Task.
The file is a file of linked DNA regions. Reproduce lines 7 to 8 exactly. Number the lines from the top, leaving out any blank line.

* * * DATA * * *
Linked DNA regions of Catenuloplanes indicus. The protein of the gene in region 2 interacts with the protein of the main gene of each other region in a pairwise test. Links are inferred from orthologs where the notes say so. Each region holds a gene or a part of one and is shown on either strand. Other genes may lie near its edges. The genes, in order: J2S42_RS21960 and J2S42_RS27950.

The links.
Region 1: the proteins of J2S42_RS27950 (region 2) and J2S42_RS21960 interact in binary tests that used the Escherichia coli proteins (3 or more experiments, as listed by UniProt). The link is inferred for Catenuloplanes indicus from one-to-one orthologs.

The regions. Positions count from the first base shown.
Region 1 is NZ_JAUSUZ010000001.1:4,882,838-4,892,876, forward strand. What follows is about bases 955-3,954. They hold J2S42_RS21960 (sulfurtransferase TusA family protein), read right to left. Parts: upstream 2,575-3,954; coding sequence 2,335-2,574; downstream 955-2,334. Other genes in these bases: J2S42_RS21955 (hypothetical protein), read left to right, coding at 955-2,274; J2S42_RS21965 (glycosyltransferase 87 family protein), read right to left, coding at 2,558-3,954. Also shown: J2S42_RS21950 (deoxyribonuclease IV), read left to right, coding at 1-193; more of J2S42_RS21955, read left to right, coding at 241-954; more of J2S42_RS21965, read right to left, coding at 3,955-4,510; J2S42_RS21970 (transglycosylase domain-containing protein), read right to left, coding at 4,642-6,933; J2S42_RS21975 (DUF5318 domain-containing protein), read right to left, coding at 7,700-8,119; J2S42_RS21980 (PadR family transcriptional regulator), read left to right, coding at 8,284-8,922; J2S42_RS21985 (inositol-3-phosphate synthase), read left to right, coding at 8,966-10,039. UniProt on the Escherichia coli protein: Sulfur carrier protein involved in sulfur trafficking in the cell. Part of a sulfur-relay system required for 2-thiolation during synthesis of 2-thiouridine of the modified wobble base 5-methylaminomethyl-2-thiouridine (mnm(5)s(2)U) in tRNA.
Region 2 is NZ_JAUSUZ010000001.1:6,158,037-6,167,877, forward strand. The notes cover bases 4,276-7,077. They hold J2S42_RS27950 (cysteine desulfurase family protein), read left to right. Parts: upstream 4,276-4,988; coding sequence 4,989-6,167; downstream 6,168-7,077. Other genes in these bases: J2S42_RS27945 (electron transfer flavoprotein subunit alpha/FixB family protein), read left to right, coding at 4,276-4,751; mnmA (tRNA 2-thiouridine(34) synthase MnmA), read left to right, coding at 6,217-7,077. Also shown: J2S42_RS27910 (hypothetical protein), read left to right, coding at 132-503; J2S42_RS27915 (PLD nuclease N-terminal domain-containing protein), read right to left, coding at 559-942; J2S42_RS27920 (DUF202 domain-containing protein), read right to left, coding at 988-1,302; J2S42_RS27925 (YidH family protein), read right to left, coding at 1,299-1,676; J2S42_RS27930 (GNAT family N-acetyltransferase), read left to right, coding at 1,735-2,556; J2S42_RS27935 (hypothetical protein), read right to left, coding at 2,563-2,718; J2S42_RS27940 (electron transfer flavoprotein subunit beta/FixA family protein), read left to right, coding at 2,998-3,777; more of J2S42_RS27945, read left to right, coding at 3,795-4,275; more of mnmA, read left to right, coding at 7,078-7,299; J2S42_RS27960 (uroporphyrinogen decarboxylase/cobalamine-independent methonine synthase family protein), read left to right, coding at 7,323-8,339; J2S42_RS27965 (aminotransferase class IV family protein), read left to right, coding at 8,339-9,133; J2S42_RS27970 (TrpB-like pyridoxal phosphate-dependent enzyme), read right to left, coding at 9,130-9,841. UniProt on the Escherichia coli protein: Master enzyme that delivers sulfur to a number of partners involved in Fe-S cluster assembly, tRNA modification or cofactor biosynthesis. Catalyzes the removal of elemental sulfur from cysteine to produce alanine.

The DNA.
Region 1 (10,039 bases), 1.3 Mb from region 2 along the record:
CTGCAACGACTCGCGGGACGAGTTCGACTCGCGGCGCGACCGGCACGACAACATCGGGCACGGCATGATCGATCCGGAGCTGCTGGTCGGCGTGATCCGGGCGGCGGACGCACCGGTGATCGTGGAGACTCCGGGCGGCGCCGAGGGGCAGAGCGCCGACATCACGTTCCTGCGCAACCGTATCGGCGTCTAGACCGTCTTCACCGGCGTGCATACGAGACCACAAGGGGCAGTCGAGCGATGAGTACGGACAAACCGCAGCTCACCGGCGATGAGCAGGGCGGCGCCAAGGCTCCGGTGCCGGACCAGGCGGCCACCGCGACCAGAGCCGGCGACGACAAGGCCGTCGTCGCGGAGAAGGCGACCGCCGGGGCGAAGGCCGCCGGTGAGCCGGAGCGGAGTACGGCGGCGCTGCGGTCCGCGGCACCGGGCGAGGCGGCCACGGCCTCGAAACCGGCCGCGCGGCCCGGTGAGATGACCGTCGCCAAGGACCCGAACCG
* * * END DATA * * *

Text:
The DNA.
Region 1 (10,039 bases), 1.3 Mb from region 2 along the record: